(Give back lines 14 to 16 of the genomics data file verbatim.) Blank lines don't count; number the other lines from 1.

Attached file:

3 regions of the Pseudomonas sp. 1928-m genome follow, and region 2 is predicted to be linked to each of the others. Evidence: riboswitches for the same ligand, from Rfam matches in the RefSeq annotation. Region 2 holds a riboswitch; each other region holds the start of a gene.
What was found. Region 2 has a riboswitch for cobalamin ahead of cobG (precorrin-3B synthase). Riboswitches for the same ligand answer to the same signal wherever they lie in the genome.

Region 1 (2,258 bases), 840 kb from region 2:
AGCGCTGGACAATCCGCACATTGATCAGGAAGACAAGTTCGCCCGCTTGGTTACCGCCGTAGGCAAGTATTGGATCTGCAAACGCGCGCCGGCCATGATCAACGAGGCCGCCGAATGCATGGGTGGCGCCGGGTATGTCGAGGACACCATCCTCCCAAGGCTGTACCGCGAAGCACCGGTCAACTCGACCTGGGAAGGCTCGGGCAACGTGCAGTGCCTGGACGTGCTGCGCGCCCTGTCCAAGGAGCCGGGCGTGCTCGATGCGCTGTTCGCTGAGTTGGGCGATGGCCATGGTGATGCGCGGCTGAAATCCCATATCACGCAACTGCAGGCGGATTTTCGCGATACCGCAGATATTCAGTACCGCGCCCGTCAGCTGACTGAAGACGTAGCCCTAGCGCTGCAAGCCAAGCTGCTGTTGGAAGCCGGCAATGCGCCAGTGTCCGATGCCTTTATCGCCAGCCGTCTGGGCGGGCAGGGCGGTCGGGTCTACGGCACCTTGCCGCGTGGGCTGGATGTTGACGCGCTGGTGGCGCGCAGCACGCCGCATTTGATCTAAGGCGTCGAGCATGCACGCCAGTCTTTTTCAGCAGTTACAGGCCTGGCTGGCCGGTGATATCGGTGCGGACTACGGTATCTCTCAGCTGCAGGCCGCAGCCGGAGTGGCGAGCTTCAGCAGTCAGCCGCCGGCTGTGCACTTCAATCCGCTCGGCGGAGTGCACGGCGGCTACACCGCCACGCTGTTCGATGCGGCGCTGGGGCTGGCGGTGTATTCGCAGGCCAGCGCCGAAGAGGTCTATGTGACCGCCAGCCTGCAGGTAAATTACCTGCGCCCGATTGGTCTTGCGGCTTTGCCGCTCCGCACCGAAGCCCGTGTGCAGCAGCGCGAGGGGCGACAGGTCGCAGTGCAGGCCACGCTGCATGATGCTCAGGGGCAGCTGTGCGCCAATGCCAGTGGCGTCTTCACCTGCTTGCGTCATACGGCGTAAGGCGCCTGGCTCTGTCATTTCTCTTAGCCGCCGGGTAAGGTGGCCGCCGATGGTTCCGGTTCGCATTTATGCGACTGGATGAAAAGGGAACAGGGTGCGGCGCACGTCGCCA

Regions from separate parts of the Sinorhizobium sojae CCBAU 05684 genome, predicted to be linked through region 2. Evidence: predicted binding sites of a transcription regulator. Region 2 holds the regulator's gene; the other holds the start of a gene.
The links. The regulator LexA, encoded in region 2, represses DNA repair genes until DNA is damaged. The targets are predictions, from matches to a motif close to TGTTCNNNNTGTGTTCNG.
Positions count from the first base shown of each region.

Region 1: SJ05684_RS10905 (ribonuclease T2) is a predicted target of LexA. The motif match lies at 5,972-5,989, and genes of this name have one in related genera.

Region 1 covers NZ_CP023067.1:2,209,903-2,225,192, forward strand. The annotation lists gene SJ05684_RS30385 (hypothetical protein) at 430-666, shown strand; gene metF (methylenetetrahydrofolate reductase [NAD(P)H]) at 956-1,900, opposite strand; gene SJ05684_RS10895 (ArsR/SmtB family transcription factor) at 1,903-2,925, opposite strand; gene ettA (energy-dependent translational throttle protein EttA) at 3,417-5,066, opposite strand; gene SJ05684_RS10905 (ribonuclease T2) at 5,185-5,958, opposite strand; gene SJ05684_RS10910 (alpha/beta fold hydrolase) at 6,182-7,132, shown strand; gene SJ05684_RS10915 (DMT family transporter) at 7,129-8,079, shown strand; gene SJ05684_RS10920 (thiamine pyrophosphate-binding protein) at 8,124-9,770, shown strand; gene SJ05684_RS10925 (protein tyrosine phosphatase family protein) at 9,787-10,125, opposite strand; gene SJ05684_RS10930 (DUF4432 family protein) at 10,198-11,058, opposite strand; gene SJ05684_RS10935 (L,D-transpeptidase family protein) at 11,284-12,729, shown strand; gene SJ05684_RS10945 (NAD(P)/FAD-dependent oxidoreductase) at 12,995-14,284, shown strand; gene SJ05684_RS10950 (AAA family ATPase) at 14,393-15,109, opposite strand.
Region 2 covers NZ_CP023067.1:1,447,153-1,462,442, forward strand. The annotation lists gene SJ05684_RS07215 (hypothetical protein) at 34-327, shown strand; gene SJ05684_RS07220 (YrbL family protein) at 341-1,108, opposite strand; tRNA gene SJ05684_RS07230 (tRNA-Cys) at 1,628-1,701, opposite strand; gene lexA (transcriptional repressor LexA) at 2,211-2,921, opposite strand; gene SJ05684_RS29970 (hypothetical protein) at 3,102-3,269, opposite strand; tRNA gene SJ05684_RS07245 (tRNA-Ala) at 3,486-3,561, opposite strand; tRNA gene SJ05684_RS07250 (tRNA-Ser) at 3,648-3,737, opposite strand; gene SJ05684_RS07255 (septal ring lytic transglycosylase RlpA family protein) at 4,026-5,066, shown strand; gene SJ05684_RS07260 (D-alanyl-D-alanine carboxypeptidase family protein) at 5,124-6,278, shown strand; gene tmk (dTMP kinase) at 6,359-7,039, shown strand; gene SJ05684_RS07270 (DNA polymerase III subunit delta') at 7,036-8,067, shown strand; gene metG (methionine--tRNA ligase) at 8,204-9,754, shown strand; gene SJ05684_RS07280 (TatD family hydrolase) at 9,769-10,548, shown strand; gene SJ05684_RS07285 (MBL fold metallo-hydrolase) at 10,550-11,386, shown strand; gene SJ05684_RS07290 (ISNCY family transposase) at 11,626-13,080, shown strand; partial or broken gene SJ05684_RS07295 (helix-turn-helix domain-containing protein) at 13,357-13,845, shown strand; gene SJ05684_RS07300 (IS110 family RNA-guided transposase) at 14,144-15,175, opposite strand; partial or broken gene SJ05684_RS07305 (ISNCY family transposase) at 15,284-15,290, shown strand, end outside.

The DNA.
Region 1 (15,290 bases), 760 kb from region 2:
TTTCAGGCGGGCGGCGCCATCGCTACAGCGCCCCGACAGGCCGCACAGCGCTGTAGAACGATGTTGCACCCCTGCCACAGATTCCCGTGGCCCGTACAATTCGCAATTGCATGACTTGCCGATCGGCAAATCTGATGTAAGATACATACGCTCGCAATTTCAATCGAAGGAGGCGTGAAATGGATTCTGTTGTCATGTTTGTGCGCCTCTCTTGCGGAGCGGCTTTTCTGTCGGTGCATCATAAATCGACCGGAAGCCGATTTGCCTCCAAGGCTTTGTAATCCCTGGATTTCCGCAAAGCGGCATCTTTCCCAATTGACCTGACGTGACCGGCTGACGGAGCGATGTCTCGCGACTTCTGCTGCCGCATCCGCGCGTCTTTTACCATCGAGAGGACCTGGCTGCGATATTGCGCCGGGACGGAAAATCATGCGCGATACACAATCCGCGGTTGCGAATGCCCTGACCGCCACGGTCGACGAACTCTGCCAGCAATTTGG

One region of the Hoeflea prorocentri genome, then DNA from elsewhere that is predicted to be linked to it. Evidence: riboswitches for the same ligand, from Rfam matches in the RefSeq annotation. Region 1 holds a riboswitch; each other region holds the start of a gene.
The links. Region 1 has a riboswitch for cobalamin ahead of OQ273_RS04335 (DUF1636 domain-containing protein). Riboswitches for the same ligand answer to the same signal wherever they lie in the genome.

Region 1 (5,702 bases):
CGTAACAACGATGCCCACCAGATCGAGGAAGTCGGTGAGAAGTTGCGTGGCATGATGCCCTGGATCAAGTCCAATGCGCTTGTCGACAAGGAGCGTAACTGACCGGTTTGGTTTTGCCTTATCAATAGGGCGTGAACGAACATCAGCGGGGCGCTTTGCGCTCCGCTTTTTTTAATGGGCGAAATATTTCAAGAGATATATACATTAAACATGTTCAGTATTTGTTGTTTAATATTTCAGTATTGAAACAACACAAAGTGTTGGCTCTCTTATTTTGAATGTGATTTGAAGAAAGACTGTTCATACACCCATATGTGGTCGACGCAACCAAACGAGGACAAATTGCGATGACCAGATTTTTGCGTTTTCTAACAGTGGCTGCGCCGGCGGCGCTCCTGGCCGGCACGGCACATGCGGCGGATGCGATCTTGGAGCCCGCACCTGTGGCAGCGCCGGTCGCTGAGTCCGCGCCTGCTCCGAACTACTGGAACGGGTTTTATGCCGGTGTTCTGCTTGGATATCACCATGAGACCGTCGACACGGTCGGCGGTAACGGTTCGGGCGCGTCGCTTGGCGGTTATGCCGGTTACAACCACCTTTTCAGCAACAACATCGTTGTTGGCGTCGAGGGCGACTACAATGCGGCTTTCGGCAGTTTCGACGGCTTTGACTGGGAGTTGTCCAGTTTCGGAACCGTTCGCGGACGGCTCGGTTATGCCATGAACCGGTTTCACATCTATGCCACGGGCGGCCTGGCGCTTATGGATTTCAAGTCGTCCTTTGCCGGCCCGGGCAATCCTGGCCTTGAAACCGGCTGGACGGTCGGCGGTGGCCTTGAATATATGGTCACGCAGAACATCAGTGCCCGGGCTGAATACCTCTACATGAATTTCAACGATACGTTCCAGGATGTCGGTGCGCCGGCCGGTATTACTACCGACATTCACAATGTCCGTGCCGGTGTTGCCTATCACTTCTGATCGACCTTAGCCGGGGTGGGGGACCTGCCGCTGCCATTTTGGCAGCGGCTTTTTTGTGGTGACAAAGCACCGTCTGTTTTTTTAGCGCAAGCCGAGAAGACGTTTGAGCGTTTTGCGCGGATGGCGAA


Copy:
One region of the Hoeflea prorocentri genome, then DNA from elsewhere that is predicted to be linked to it. Evidence: riboswitches for the same ligand, from Rfam matches in the RefSeq annotation. Region 1 holds a riboswitch; each other region holds the start of a gene.
The links. Region 1 has a riboswitch for cobalamin ahead of OQ273_RS04335 (DUF1636 domain-containing protein). Riboswitches for the same ligand answer to the same signal wherever they lie in the genome.

Region 1 (5,702 bases):